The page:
Challenges of food security under climate change in IndiaAbbulHasan Khan  (Associatesprofessor)                                                                                                                 Monad University                                                                                                                                              [email protected]: As you know day by day things aregetting bad to burst in case of climate change.

We are hardly in position totransfer the same climate to next generation and effect of climate change notonly hurt the global environment but also food productivity. These are majorchallenges before entire humanity. And usually people are looking towardagriculture scientist for food sufficiency and others for climate deformationbut these are sides of same coin. So we have to fight collectively in one frontto save climate other   front increasing food productivity. Wholeworld is looking toward India for solution because India had rich biodiversityand large populalation and large land area under cultivation. The likelypredicted   scenario of climate change   on agriculture, location-specific casestudies depicting climate change impacts   such as drought, cold and heat waves andrequired adaptation. Acid rain bad smoke around the mega cities is quiteevident.

Need to check timely not by latest   technology but by organic way which isecofriendly and sustainable.Keywords: Ecofriendly, organic, Food productivity, scenario, Technology 

There are several extensive works has been done on Chittagong-Tripura Folded Belt to identify Basin evolution, tectonic setting, stratigraphy, geomorphology, sedimentation pattern, Petroleum Prospect etc. In 1992, Arif Mohiuddin Shikder, Kjwaja Zulfiqur Hayder and Kuttilil Narayanan on their study on ‘Tectonic Evolution of Eastern Fold Belt of Bangladesh’ focuses on the evolution of Eastern Fold Belt from the Dauki fault zone in the north to Akyab on the Arakan coast in the south. Eastward, the studied area has been extended all the way to the western margin of the Chindwin and Mingbow basin of Burma. They mainly use satellite imageries to identify the tectonic history of the region.

This area is characterized by plate collision tectonics of a most complex nature. In 2002, Arif Mohiuddin Sikdera and M. Mustafa Alam on their study on’2-D modelling of the anticlinal structures and structural development of the eastern fold belt of the Bengal Basin, Bangladesh (Abdullah, 2014)’ suggested that Bengal basin has been controlled by the collision pattern of the Indian plate with the Burma and Tibetan plates. The salient structural features of the eastern fold belt, e.g. multiphase fold development, series of east-dipping thrusts and a basal zone of detachment or decollement, are the products of thin-skinned tectonics resulting from the lndo-Burmese plate convergence.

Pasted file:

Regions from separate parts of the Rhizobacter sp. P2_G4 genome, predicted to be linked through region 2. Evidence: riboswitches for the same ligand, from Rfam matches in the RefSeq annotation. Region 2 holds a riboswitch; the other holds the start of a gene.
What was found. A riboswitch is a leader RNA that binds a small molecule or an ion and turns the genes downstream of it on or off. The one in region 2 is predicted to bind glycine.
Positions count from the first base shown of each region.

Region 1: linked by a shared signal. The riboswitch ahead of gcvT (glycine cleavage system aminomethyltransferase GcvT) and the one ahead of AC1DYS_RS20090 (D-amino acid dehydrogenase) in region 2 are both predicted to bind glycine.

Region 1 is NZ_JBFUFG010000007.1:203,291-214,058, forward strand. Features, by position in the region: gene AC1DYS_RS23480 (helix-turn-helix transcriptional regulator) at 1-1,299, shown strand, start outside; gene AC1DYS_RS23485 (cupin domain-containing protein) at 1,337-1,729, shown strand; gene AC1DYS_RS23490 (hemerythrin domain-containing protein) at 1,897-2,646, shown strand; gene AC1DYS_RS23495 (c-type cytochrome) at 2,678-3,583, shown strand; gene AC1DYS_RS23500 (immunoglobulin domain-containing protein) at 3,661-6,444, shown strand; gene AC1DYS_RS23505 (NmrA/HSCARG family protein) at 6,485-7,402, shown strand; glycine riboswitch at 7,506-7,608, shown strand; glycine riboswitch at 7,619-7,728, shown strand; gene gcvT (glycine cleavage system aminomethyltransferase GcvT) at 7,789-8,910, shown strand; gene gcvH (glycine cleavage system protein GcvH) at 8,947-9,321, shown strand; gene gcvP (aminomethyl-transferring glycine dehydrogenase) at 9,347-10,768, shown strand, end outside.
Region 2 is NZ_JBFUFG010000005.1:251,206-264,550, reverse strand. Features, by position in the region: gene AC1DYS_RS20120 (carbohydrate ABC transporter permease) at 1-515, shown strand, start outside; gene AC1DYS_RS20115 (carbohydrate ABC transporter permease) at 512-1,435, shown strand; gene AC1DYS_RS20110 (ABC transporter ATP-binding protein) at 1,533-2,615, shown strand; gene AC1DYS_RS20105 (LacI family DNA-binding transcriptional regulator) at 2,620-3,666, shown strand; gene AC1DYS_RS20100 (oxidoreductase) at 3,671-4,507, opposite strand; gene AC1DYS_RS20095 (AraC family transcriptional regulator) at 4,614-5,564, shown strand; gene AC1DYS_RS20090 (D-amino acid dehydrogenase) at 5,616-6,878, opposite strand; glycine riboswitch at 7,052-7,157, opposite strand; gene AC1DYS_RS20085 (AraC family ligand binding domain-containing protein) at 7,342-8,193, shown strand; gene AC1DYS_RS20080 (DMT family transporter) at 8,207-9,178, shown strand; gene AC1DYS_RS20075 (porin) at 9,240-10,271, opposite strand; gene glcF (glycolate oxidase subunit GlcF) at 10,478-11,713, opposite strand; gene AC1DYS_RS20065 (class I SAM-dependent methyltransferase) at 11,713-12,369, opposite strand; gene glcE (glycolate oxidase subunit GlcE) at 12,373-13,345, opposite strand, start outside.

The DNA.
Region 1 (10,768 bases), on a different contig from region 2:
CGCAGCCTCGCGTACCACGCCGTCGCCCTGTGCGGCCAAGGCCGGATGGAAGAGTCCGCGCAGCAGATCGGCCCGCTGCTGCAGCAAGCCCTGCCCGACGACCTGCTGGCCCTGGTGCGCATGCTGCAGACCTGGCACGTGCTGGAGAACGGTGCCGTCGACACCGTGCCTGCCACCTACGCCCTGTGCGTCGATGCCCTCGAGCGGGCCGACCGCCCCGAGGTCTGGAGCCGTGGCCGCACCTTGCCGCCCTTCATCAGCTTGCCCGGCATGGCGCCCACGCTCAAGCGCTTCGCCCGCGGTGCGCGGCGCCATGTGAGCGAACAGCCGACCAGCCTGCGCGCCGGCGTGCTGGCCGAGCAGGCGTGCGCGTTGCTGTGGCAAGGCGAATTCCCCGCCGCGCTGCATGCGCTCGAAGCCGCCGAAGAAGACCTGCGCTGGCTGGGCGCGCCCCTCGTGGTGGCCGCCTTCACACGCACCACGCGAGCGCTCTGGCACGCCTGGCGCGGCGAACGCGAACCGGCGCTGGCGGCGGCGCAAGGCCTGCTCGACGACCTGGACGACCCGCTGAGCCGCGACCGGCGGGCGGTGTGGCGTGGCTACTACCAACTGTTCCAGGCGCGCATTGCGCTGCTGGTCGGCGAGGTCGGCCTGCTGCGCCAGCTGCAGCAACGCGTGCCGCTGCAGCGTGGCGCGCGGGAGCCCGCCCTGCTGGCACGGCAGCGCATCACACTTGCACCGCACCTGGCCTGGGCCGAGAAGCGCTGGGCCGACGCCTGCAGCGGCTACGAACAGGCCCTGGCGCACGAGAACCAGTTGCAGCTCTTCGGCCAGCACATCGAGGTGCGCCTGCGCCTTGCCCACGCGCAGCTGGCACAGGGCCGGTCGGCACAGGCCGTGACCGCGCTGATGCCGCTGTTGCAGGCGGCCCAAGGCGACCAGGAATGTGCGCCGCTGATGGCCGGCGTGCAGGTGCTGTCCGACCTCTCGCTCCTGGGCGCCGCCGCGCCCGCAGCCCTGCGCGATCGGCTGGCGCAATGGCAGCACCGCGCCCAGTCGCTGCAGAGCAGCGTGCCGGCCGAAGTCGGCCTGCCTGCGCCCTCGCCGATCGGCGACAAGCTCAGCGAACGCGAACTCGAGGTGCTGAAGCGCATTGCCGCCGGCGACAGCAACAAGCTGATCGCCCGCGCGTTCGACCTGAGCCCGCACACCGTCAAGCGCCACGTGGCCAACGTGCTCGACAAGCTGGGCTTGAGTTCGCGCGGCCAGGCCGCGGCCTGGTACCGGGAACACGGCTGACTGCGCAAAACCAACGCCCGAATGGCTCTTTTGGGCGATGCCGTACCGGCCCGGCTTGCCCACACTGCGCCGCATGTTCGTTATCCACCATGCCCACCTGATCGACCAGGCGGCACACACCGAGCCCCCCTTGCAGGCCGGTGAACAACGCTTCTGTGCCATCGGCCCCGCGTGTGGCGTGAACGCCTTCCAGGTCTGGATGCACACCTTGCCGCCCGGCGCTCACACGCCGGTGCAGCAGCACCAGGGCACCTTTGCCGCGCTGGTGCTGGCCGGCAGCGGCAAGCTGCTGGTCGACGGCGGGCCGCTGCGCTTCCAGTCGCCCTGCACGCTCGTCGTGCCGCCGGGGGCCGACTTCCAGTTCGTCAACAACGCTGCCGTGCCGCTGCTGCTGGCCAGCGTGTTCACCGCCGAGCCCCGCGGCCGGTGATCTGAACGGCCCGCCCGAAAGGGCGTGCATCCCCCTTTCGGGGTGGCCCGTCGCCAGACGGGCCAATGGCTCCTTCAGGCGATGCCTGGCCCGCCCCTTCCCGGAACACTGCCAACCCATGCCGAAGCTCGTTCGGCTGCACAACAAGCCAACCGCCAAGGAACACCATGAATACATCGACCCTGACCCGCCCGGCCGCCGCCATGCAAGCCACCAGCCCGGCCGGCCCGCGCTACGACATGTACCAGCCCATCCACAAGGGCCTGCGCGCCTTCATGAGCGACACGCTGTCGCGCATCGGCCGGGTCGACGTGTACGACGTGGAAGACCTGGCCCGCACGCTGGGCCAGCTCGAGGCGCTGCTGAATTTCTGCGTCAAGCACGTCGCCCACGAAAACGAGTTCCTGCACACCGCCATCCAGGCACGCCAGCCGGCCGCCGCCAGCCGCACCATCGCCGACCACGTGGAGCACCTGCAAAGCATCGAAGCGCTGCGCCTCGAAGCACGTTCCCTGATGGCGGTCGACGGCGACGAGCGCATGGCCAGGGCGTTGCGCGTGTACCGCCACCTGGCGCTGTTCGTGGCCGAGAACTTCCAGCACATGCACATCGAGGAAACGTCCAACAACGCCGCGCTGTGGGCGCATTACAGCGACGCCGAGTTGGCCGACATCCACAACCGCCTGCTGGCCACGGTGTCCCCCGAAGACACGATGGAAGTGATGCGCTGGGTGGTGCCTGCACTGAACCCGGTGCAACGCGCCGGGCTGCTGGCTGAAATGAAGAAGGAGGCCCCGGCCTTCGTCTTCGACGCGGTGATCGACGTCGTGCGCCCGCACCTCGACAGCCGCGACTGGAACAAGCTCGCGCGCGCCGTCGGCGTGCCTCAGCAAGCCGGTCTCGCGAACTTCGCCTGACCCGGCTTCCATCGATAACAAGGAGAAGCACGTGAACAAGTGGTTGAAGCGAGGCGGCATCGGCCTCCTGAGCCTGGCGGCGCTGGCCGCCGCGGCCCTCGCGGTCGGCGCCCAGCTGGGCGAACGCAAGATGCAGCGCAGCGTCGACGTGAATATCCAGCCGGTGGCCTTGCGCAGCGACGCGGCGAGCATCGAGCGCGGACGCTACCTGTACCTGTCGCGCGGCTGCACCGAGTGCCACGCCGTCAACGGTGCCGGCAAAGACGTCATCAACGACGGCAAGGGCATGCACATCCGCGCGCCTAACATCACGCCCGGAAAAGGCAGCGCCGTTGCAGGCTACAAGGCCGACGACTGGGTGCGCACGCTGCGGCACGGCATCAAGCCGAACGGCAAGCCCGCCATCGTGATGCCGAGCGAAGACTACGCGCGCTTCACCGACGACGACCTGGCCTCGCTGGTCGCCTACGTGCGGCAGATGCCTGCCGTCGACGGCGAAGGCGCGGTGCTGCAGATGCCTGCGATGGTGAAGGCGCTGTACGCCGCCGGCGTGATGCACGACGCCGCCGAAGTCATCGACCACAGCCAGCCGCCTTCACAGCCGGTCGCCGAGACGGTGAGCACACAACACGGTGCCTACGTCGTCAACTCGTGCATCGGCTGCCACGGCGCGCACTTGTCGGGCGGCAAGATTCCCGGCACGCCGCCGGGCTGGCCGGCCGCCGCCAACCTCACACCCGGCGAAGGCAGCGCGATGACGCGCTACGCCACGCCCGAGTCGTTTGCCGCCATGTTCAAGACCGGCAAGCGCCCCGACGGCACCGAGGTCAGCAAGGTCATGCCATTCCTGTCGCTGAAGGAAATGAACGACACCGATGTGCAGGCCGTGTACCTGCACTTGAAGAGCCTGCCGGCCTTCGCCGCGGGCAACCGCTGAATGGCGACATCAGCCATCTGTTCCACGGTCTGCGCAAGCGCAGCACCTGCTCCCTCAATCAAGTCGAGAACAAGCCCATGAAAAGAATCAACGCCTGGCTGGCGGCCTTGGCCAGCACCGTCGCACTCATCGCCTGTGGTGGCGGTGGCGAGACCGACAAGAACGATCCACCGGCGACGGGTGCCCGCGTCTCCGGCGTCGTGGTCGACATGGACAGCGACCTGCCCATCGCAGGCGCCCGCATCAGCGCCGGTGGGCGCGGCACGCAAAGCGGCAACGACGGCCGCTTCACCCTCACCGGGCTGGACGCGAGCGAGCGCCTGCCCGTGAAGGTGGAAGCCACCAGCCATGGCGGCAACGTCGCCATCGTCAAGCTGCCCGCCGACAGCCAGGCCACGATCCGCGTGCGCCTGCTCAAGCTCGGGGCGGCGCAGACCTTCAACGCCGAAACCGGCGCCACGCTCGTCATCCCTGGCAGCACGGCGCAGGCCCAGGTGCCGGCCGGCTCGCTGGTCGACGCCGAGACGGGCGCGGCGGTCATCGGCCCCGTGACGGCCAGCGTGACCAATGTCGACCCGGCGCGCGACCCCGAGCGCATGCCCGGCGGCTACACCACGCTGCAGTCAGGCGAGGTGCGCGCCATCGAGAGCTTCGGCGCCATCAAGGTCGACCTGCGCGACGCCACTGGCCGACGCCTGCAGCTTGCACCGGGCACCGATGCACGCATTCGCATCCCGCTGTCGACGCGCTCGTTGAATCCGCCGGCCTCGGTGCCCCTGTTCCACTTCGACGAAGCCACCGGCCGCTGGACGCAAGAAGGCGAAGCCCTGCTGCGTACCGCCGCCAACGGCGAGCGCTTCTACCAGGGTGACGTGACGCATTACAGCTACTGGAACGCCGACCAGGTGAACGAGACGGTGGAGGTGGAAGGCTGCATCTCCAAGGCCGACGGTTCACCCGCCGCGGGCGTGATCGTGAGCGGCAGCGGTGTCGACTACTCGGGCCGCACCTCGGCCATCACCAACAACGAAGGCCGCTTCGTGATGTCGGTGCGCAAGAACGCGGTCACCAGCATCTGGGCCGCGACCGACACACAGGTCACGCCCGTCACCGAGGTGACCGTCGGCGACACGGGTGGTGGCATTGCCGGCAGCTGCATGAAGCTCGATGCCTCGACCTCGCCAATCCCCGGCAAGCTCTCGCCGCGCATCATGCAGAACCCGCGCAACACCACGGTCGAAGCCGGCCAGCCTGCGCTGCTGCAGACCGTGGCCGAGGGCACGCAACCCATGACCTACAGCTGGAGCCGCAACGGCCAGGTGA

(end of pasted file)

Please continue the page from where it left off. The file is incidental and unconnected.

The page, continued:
This study purpose was a critical evaluation of the available surface and subsurface geological and remote sensing data in an effort to develop 2-D models for the structural growth of the anticlinal structures within the EFB and understand the process-response relationships between the structural style and tectonic evolution of the region within the framework of plate tectonics. In 2002, J. A. Curiale, G. H. Covington, A. H.

M. Shamsuddin, J. A.

Morelos, and A. K. M. Shamsuddin, their study on ‘Origin of petroleum in Bangladesh’ they describe the individual components of the petroleum systems known to be operating in Bangladesh, examine the occurrence and composition of hydrocarbon fluids, and determine the origin of these fluids by interpreting the details of their molecular and isotopic characteristics. In 2008, B.N.

Ghosh, B.S. Bora, Tarun Kumar, B.

B RAY, S.K.Bose and. K.L.Patel, their study on ‘Exploration Strategy for New Plays in Tripura Fold Belt – A Contemporary Approach’ focuses on the apart from the conventional structural closure, they looking of new plays particularly in Western Tripura. They suggested that to identify various plays particularly in grey areas like stratigraphic prospects in the syncline between established gas fields, strati-structural prospects in the flanks of established gas fields and other structural features. And most of the anticline in the Tripura are the continuation anticline in the Chittagong Hill Tracts.

So this study is also applicable for Chittagong Hill Tracts. In 2011, A. K. Jena1, N. C.

Das2, G. C. Saha3, and Asim Samanta, their study on ‘Exploration in Synclinal Areas of Tripura Fold Belt, India: A Re-found Opportunity’ mainly focuses on hydrocarbon plays, entrapment in synclines and the contemporary exploration strategy in Tripura Fold Belt. The understanding of stratigraphic traps, their trapping mechanism has brought these successes.

These discoveries have established that a significant regional potential exists in the synclinal areas of Chittagong Hill Tracts.